This post, on the other hand, is ridiculous. What's next, blaming video games for this as well? Jammin 95 and the music that station plays does not show that gang emulation and gun violence are the solutions. Maybe, he is in a gang. Maybe, the group he runs with at school are "thugs" and act out like this. I'm not condoning the action, your point is just ridiculous.

"thugs" John, are you serious?

You're going use a pop culture term to discount Jack's reference to source of pop culture? Nice work. NOT! -Borat

Maybe he streamed 95.5 over the computer to Lincoln City?

Its not rediculous, its the "hip-hop" culture. Jack is right on. It may not have been the cause of the shooting, but surely its the cause of his attitude when that picture was taken.

Unfortunately, that nutty station is DJing my kids' prom this year, at Sunset HS.

And the fact that he is illegal just adds fuel to the fire.


i dont recommend anyone do this, but i just looked up the lyrics to the top 6 songs on the jammin' 95 playlist (got bored, woulda done more). every single one of them is a love song. every one.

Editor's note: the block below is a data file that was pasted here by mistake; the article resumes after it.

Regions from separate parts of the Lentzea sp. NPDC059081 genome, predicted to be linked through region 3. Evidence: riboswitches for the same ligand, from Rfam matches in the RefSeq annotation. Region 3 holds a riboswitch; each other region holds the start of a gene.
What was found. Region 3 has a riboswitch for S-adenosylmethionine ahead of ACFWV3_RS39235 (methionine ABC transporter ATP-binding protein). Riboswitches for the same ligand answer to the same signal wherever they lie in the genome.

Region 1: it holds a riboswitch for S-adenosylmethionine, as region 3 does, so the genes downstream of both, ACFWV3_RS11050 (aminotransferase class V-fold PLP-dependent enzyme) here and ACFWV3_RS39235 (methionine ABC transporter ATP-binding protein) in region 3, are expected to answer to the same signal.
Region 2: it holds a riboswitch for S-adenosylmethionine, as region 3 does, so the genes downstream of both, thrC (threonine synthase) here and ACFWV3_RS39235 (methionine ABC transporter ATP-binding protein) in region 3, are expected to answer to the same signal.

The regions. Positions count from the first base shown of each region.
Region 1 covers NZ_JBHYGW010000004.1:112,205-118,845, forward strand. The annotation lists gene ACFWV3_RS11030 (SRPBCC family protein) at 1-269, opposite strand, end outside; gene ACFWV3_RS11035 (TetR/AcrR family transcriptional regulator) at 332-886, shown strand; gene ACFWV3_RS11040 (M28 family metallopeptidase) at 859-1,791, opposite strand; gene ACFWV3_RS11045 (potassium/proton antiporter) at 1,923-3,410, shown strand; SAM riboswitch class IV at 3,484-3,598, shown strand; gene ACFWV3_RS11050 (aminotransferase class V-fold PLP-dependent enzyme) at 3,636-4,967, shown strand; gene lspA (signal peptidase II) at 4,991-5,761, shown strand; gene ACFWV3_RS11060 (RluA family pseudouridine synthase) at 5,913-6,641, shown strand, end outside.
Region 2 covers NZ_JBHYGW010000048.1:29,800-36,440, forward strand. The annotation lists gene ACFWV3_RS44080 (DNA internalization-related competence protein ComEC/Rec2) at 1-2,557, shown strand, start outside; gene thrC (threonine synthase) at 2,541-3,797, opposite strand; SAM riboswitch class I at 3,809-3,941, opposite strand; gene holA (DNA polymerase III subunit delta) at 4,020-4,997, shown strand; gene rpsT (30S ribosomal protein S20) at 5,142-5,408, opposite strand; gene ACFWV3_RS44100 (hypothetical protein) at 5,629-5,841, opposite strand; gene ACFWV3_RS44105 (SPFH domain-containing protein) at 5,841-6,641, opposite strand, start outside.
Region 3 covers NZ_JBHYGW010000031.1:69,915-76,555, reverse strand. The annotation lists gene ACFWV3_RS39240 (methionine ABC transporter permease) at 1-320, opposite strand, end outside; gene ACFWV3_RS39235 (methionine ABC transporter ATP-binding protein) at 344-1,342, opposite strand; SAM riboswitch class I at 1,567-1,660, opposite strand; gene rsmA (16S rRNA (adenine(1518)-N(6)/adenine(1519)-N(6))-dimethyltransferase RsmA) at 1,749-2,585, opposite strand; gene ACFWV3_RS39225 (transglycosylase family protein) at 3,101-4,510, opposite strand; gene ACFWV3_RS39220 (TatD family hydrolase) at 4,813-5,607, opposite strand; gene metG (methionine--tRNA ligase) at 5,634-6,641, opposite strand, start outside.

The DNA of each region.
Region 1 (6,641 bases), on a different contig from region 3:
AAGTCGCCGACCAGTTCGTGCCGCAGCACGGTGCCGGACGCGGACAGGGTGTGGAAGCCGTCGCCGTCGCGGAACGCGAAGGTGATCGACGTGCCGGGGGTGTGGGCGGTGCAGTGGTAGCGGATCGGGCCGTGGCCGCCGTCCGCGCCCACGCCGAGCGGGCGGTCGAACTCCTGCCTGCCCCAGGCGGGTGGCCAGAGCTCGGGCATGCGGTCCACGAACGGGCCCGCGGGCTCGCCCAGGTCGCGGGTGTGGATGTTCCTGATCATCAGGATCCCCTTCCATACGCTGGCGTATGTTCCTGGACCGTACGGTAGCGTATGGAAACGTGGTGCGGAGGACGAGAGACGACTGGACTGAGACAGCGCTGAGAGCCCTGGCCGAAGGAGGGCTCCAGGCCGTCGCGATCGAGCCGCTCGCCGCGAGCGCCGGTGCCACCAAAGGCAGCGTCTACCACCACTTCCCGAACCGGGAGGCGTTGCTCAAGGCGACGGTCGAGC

oh yea, no, i forgot. one of them is about how awesome the artist who wrote the song is.

how did he get the gun?
where's the person that supplied him with it?

how did he get the gun?
where's the person that supplied him with it?

My guess, since he is a minor, he didnt get it anywhere legal. But judging from his residency status, and his current problems, the law isnt an issue with him.

You can bet he didn't buy it legally.

Hey, dont worry, if recent news is any indication, he'll probably be back in school by the the end of the week. Might even make it to prom.


I think that my devotion to the study of the tax code makes me more likely to shoot someone than my constant listening of Tupac, and Eminem.

Devotion to any such arcana invariably leads to a sad end.

I dunno, I think one Eminem tune could push me over the edge.

"Normally, your posts are logical and well thought out. Many times, I don't agree with your point of view, but you come across in a way that makes sense and helps me understand the other side of an issue."

I couldn't agree more....

"This post, on the other hand, is ridiculous. "